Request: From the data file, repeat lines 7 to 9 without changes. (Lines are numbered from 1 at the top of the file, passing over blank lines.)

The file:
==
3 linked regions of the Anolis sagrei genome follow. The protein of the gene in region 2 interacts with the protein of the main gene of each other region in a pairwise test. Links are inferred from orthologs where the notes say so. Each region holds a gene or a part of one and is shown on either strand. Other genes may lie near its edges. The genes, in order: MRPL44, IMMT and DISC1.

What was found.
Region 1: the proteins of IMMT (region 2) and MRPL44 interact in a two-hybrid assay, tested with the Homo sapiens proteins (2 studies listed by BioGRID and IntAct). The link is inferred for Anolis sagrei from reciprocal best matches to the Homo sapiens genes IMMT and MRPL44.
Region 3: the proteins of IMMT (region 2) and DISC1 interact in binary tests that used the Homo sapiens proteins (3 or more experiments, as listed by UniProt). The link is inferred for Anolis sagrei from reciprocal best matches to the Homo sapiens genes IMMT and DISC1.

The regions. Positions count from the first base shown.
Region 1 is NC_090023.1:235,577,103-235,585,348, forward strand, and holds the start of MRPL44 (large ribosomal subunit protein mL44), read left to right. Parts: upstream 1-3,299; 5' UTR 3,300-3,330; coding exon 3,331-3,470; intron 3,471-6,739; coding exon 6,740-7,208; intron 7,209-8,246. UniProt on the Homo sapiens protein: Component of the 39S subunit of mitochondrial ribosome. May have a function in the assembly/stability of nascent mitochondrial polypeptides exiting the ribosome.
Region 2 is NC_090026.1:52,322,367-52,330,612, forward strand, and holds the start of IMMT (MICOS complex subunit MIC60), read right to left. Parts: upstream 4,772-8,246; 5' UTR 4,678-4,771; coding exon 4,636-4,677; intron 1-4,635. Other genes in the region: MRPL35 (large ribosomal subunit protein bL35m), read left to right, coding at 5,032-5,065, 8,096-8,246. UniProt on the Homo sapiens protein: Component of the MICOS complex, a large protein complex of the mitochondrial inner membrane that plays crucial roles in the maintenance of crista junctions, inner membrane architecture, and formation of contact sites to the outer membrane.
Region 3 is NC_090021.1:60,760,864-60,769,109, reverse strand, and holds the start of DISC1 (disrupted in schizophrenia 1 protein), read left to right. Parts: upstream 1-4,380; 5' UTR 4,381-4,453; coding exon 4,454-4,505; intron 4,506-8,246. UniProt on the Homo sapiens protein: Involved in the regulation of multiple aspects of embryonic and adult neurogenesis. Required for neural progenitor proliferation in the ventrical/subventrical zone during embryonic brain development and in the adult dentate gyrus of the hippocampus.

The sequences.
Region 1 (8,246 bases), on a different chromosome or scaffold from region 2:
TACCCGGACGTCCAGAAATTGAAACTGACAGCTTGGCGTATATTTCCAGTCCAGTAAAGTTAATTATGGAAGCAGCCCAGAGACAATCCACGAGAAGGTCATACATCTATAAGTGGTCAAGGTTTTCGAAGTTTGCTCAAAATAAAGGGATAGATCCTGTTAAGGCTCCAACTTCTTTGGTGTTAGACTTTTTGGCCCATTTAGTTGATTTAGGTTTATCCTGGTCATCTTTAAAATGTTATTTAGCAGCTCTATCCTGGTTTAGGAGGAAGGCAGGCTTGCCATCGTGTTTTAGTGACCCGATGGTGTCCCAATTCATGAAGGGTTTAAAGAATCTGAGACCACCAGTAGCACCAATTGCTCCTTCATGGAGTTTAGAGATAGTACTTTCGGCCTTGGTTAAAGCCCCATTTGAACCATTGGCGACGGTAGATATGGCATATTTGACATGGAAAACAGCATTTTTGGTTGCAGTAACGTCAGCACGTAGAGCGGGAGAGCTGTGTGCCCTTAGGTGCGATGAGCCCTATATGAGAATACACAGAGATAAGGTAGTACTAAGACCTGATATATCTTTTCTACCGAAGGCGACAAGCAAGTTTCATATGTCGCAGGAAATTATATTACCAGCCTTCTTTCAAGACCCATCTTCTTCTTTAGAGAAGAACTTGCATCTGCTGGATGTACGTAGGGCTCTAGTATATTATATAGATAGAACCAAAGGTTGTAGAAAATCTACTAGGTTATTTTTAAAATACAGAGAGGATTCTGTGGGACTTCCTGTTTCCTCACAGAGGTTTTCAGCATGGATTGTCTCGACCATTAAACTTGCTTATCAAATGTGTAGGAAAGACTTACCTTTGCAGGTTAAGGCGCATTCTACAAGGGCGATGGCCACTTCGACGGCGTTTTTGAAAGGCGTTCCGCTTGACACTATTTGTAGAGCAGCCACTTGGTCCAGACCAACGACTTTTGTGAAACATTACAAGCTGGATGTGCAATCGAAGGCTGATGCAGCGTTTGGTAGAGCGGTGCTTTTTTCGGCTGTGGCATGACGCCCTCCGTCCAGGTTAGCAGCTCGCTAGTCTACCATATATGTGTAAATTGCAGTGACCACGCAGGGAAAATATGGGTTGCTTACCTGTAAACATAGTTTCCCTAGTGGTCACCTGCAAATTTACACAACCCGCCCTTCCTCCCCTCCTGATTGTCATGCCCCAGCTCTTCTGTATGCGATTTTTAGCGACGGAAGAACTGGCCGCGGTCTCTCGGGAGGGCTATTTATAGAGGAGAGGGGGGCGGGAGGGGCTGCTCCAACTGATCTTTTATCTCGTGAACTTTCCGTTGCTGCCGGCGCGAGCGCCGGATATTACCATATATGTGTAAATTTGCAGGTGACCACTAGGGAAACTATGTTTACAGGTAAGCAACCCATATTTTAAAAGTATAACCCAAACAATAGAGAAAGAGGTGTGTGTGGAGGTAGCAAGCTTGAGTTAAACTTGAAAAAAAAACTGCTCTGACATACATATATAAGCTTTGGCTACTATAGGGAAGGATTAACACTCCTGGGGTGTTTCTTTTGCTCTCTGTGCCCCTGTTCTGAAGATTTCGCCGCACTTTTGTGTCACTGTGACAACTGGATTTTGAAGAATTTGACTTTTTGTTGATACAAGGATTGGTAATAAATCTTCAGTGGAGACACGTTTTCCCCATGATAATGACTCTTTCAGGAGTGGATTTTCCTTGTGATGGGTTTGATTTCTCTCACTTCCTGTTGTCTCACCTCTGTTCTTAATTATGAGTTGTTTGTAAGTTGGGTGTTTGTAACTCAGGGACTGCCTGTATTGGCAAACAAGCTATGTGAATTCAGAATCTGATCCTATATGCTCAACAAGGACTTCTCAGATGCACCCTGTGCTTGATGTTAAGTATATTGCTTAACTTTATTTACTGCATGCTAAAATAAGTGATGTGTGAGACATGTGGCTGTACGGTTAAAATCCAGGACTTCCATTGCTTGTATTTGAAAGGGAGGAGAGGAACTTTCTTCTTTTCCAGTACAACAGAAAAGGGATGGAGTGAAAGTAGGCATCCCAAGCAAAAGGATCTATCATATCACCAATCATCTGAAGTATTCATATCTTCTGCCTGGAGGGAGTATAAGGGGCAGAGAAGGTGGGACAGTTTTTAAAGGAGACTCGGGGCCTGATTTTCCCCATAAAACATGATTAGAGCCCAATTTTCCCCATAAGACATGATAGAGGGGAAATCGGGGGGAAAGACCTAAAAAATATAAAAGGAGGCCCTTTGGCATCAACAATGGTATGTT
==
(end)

Region 2 is NC_090026.1:52,322,367-52,330,612, forward strand, and holds the start of IMMT (MICOS complex subunit MIC60), read right to left. Parts: upstream 4,772-8,246; 5' UTR 4,678-4,771; coding exon 4,636-4,677; intron 1-4,635. Other genes in the region: MRPL35 (large ribosomal subunit protein bL35m), read left to right, coding at 5,032-5,065, 8,096-8,246. UniProt on the Homo sapiens protein: Component of the MICOS complex, a large protein complex of the mitochondrial inner membrane that plays crucial roles in the maintenance of crista junctions, inner membrane architecture, and formation of contact sites to the outer membrane.
Region 3 is NC_090021.1:60,760,864-60,769,109, reverse strand, and holds the start of DISC1 (disrupted in schizophrenia 1 protein), read left to right. Parts: upstream 1-4,380; 5' UTR 4,381-4,453; coding exon 4,454-4,505; intron 4,506-8,246. UniProt on the Homo sapiens protein: Involved in the regulation of multiple aspects of embryonic and adult neurogenesis. Required for neural progenitor proliferation in the ventrical/subventrical zone during embryonic brain development and in the adult dentate gyrus of the hippocampus.

The sequences.